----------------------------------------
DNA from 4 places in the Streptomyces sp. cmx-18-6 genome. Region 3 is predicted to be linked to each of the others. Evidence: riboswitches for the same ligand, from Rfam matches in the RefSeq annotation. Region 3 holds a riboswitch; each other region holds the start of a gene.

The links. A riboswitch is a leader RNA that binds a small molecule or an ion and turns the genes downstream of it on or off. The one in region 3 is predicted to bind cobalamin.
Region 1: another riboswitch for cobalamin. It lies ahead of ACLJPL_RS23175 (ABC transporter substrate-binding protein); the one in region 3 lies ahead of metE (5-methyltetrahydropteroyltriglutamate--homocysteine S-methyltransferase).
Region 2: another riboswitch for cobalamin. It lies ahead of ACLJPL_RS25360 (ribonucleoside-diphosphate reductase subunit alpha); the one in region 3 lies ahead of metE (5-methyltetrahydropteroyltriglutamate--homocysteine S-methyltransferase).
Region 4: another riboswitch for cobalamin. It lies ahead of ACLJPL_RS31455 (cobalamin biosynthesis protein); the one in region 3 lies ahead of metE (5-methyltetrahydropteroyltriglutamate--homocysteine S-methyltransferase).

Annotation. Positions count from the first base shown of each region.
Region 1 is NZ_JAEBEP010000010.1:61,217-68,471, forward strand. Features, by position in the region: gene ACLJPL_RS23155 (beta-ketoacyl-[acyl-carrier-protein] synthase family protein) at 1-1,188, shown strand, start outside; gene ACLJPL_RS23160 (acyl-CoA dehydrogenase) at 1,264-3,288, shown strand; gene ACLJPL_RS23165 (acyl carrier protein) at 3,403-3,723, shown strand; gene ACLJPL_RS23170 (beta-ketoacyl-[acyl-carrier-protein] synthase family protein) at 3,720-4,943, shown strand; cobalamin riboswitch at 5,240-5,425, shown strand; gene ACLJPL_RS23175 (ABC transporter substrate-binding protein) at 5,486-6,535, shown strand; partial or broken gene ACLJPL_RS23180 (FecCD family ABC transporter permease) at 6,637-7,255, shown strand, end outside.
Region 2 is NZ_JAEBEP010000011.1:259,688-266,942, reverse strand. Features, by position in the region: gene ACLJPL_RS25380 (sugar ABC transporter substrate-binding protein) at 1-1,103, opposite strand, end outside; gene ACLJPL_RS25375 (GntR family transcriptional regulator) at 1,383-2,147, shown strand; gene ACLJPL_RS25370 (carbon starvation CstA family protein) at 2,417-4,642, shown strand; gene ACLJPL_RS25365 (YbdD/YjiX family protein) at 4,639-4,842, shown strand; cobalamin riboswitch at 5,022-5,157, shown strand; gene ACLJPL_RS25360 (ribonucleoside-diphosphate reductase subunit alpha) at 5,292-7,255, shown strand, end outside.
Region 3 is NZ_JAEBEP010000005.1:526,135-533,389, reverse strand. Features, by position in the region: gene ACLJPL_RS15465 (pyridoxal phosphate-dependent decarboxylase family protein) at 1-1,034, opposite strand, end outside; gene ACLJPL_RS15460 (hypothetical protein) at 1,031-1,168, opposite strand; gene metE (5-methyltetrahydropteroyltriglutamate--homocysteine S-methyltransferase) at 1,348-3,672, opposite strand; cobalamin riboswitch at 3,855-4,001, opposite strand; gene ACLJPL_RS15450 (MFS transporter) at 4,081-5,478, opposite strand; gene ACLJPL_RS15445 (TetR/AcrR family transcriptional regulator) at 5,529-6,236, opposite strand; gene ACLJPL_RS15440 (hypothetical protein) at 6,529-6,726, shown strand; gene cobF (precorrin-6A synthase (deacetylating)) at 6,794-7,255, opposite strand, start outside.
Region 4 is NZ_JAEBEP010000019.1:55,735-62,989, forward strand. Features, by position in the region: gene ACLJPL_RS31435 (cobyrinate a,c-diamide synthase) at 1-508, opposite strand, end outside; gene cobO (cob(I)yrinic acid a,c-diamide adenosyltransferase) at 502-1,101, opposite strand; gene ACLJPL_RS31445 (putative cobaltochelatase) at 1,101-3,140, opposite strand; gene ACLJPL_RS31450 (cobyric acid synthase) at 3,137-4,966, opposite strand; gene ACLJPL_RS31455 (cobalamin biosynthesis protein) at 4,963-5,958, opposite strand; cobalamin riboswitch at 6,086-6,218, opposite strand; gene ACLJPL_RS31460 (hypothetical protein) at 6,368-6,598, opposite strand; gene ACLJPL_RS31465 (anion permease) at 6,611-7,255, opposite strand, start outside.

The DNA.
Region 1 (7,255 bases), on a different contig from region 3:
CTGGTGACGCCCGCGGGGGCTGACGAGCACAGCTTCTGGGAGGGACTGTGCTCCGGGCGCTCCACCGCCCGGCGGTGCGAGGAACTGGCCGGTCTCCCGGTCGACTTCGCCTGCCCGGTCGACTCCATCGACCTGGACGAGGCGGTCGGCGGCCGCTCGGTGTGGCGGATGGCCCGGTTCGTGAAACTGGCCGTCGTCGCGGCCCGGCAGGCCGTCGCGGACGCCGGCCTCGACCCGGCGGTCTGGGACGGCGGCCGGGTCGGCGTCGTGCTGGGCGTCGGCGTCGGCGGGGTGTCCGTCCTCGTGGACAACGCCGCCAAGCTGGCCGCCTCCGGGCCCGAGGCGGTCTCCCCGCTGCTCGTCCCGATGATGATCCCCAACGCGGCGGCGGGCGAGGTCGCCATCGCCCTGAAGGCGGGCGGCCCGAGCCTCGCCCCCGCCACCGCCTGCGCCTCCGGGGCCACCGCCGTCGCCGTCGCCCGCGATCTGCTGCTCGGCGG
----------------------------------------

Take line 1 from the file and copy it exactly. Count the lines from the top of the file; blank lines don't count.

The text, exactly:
DNA from 4 places in the Streptomyces sp. cmx-18-6 genome. Region 3 is predicted to be linked to each of the others. Evidence: riboswitches for the same ligand, from Rfam matches in the RefSeq annotation. Region 3 holds a riboswitch; each other region holds the start of a gene.